Partners in Conflict and Partners in Peacebuilding Initiatives: Indonesia

Collaborative Projects with IRIS, University of Indonesia, CRS and FMCS with support from USAID 1999-2001.
This project emerged as a collaborative effort with the University of Maryland-based Institutional Reform and the Informal Sector, in response to the multiple sources of instability threatening the transition to democratic governance after the fall of the Suharto regime in 1998. IRIS, with support from USAID, was playing a key role in assisting the new government develop the economic and political infrastructure and policies needed to sustain this predominantly Muslim but culturally and ethnically diverse nation. Particularly with the secession of East Timor in 1999 there were several secessionist movements, including Aceh, West Papua and Riau, and several areas of tension and localized conflict, particularly between older populations in the outer islands of Maluku, Kalimantan, Sulawesi, Nusa Tenggara and Sumatra and more recent transmigrants from Java and Madura.
CIDCM's Partners in Conflict/Partners in Peacebuilding project was asked to join the project in 1999 to focus on building capacity for peace, and given the size and complexity of the undertaking, CIDCM in turn brought in CDR Associates and the Federal Mediation and Conciliation Service in support of this initiative. It was only one among several related projects tackling an enormously complex and critical transition, raising a further challenge in our work -- how to best coordinate these diverse initiatives and the many new Indonesian civil society organizations and government agencies involved.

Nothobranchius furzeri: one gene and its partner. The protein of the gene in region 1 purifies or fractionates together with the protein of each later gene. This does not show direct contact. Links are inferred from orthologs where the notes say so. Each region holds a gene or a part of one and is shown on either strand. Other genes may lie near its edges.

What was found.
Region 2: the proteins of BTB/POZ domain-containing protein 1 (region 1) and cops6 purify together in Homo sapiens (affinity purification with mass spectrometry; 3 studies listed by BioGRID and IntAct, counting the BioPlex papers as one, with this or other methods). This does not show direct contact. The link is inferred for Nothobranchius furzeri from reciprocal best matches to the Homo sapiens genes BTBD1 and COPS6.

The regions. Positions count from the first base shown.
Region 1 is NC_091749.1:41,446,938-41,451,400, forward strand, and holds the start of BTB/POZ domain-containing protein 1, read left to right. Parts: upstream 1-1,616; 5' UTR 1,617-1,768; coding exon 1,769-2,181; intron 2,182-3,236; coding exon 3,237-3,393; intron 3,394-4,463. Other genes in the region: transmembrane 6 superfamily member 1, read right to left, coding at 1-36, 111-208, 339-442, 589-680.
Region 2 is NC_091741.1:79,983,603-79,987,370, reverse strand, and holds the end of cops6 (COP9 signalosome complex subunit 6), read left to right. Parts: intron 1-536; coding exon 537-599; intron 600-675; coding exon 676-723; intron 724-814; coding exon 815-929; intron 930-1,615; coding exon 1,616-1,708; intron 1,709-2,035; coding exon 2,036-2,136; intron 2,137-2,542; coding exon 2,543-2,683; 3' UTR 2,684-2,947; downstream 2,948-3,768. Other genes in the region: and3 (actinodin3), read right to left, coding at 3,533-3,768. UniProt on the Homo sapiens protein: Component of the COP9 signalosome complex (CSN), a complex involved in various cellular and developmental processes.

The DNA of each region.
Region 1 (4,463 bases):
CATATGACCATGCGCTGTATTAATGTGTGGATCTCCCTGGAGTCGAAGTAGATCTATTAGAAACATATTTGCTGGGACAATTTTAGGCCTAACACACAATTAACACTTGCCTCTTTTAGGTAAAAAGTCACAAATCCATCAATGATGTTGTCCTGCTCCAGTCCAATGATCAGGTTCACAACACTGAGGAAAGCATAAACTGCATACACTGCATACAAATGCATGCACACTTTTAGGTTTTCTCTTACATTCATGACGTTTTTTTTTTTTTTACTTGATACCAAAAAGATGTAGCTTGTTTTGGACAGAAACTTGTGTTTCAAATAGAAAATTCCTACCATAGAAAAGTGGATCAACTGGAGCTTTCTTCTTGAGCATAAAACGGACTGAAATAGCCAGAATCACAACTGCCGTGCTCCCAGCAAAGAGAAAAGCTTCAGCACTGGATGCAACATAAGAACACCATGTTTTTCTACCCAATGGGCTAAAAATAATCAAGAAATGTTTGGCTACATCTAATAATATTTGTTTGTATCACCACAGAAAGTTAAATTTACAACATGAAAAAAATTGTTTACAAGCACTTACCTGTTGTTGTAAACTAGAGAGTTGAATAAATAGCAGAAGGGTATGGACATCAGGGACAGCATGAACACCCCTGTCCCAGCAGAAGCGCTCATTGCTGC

Our primary Indonesian partners were Komnas Ham (the Indonesian National Commission on Human Rights), the Indonesian Center for Environmental Law, the Indonesian Institute for Democracy Education (IDE) and the University of Indonesia, each of which came to play a significant role in promoting norms and building the skills needed for a sustainable democratic peace. Some of this work is summarized in the following report extracts. While there is no longer active collaboration, as with all our partnership projects, we maintain contact and remain available for follow-up consultation as may be needed, as for example after the tsunami that devastated Aceh in December 2004 but created the conditions for a settlement of the separatist war in that province.